The created magnetic field can however be even more sinusoidal in shape if ten pairs of coils 201,221; 202,222; . . . 210,230 are used in association with ten amplifiers 231 to 240, as shown in FIG. 4. With this particular type of embodiment, the fluctuations of the magnetic field inside the rotor are considerably reduced, this permitting both the use of a single solid rotor and the creation of a damping force, this allowing for going through the critical speeds without problems. In FIG. 4, the detectors 251, 252 and circuits 250, 253 respectively correspond to the elements referenced as 31, 32 and 20,33 in FIG. 2. Likewise, the amplifiers 231 to 240 can show characteristics similar to those of amplifiers 11 to 18. Finally, as in the case of FIG. 2, the coils 201, 221; 202,222, . . . 210,230 are regularly distributed on the periphery of the stator, two successive coils 201, 202 or 221,222 being shifted by about 36° and coils are overlapping, coil 202, for example, being inserted between coils 201 and 221. To facilitate mounting, the second coils 221, 222, . . . 230 of the pairs of coils are also placed in the same notches of stator as the first coils 203, 204, . . . 202 of different pairs of coils, with regular shifting.
FIG. 6 shows an example of application of the invention to heavy duty machines presenting several successive sections 301, 302 with shafts 311,312 with a free end portion 321, 322 of larger cross-section. The present invention makes it possible to place directly around the solid end portions 321, 322 a stator 340 equipped with electromagnetic coils 341, produced as described hereinabove, with, for example eight or ten pairs of coils supplied in sequence. This contributes to the production of an efficient magnetic bearing which constitutes an active damping means useful in particular for passing through critical speeds. It will be noted that the radial bearing according to the invention avoids the necessity of having laminations on the ends of shaft 311, 312, and can therefore be applied, whatever the diameter or rotation speed of the shaft. The location on the end portions 321, 322 of increased cross-sections permits for example a production on existing machines where the free space for fitting a bearing or damper is limited.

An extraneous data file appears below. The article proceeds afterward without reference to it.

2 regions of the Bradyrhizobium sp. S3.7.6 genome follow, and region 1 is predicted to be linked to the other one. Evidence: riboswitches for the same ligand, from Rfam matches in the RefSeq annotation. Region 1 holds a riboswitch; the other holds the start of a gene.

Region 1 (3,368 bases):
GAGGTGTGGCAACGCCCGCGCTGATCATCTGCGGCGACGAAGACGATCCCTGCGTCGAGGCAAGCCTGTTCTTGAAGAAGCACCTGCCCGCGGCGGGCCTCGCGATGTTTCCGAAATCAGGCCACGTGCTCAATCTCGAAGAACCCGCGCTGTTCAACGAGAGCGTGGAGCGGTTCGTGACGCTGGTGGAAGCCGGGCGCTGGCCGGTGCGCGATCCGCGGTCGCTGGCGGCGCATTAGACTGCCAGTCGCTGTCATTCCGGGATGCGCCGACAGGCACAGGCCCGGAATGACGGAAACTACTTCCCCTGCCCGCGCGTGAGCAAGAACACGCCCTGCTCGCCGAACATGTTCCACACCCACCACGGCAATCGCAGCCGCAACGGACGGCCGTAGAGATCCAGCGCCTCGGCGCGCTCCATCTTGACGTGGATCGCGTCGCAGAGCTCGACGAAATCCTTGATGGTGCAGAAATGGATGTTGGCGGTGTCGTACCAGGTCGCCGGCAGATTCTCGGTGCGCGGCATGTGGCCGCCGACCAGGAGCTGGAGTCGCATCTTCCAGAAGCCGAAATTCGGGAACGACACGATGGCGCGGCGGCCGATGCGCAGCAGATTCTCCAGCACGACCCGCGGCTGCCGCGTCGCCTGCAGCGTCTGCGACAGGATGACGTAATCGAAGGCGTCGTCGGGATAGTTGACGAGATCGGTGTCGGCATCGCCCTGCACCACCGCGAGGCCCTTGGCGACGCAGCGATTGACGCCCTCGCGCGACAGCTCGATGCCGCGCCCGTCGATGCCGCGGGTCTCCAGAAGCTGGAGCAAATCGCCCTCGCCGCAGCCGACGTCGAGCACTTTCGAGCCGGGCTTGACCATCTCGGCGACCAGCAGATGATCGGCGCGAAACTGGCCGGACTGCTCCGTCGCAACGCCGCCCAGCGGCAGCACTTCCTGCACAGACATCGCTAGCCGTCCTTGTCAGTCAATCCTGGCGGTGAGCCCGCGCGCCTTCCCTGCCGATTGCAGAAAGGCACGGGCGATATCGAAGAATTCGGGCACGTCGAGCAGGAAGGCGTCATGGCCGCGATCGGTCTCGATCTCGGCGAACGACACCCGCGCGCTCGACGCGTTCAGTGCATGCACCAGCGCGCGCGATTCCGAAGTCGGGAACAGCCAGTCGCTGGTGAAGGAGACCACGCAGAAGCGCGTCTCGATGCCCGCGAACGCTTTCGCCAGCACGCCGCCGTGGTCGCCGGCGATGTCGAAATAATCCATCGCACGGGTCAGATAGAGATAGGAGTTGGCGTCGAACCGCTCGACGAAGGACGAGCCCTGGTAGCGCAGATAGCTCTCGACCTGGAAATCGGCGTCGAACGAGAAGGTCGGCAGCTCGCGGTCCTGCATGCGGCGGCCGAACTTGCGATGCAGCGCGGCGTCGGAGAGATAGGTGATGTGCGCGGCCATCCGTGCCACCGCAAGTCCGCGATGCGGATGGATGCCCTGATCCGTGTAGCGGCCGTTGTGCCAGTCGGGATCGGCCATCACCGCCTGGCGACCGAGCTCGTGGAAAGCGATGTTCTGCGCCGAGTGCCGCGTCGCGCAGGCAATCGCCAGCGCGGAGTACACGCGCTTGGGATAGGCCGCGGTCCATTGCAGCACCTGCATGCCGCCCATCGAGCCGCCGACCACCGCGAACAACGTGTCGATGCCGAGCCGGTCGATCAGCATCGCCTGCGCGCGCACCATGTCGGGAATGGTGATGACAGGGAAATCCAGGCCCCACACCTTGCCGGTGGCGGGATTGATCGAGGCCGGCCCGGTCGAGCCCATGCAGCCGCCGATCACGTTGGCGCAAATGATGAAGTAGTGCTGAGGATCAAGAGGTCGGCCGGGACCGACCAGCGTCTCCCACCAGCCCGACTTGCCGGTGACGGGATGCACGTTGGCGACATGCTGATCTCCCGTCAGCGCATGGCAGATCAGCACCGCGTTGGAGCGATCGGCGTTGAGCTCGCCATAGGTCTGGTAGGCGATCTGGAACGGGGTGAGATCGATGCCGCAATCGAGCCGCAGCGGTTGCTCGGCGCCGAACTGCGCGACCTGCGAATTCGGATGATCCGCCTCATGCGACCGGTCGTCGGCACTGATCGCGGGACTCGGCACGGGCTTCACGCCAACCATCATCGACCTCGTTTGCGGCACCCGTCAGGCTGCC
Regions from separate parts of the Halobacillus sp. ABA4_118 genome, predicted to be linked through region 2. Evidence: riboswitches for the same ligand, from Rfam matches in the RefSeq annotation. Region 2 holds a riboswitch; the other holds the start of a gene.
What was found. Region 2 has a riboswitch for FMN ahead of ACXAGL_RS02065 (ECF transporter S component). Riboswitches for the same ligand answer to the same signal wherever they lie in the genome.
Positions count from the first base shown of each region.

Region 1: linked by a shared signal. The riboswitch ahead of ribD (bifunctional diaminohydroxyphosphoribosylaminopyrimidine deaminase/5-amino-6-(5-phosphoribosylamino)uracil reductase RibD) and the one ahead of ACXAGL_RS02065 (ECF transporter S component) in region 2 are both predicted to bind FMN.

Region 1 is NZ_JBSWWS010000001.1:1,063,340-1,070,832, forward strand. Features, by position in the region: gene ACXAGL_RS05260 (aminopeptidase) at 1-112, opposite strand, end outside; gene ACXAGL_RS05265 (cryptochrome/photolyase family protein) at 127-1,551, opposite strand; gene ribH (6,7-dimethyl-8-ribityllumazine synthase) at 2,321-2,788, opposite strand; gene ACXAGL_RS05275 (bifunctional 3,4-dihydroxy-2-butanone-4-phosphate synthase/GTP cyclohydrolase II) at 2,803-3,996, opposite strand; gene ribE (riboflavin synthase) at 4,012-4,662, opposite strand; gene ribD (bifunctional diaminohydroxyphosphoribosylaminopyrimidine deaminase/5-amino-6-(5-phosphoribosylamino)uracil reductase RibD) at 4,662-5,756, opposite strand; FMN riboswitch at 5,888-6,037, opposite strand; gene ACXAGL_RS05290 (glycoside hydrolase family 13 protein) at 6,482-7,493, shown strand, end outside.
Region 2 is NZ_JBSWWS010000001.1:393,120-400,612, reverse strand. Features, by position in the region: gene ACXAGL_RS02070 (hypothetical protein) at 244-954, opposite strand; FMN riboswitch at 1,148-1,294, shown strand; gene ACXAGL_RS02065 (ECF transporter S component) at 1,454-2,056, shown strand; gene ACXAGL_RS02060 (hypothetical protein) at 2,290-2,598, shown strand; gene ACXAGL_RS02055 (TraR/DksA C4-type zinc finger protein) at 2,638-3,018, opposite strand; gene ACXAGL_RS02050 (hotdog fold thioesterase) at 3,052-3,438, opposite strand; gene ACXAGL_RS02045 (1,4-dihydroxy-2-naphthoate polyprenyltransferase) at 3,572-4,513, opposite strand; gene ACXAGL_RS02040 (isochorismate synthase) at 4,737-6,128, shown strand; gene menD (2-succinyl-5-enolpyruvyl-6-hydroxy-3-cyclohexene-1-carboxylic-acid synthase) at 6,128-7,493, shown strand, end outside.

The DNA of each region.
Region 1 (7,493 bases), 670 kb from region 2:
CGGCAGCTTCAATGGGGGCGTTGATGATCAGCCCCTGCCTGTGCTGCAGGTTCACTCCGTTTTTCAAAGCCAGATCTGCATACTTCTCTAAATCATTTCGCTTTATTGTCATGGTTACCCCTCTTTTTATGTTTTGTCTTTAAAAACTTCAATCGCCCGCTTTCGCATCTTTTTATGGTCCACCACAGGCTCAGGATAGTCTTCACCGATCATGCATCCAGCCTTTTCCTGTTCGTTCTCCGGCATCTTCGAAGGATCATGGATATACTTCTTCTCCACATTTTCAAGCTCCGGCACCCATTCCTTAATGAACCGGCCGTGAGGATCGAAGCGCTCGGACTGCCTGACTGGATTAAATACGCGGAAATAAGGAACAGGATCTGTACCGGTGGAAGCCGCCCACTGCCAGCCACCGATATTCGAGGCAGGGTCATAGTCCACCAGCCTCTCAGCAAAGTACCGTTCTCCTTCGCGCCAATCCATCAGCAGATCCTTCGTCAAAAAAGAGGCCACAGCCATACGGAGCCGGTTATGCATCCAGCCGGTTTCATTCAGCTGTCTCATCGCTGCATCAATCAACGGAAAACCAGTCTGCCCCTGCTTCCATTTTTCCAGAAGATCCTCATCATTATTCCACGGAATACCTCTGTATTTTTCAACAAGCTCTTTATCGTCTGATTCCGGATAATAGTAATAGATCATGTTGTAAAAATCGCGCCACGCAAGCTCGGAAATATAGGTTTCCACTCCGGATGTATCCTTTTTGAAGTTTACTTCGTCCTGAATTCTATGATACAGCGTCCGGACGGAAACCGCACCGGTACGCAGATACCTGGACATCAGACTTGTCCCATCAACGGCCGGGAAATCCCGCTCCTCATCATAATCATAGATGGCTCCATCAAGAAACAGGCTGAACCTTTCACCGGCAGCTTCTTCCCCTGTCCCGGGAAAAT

|Cited Patent||Filing date||Publication date||Applicant||Title|
|US3068374 *||Jun 22, 1959||Dec 11, 1962||Genisco Inc||Hysteresis electric motor|
|US3702208 *||Jun 16, 1971||Nov 7, 1972||Helmut Habermann||Magnetic bearings|
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|US4128795 *||Dec 17, 1976||Dec 5, 1978||Societe Europeene De Propulsion||Device for damping the critical frequencies of a rotor suspended by a radial electromagnetic bearing|
|US4245869 *||Aug 7, 1978||Jan 20, 1981||Padana Ag||Magnetic bearings|
|US4312628 *||May 21, 1979||Jan 26, 1982||Cambridge Thermionic Corporation||Turbomolecular vacuum pump having virtually zero power magnetic bearing assembly with single axis servo control|
|FR2177309A5 *||Title not available|
|FR2336603A1 *||Title not available|
|JPH109719A *||Title not available|
|1||"Physics"; Hausman & Slack; 1939; publ. D. Van Nostrand; New York, N.Y., pp. 484, 485.|
|2||*||Physics ; Hausman & Slack; 1939; publ. D. Van Nostrand; New York, N.Y., pp. 484, 485.|
|Citing Patent||Filing date||Publication date||Applicant||Title|
|US5059845 *||May 7, 1990||Oct 22, 1991||Mechanical Technology Incorporated||Active magnetic bearing device for controlling rotor vibrations|
|US5194805 *||Dec 26, 1990||Mar 16, 1993||National Aerospace Laboratory, Ebara Research Co., Ltd.||Inductance-type displacement sensor for eliminating inaccuracies due to external magnetic fields|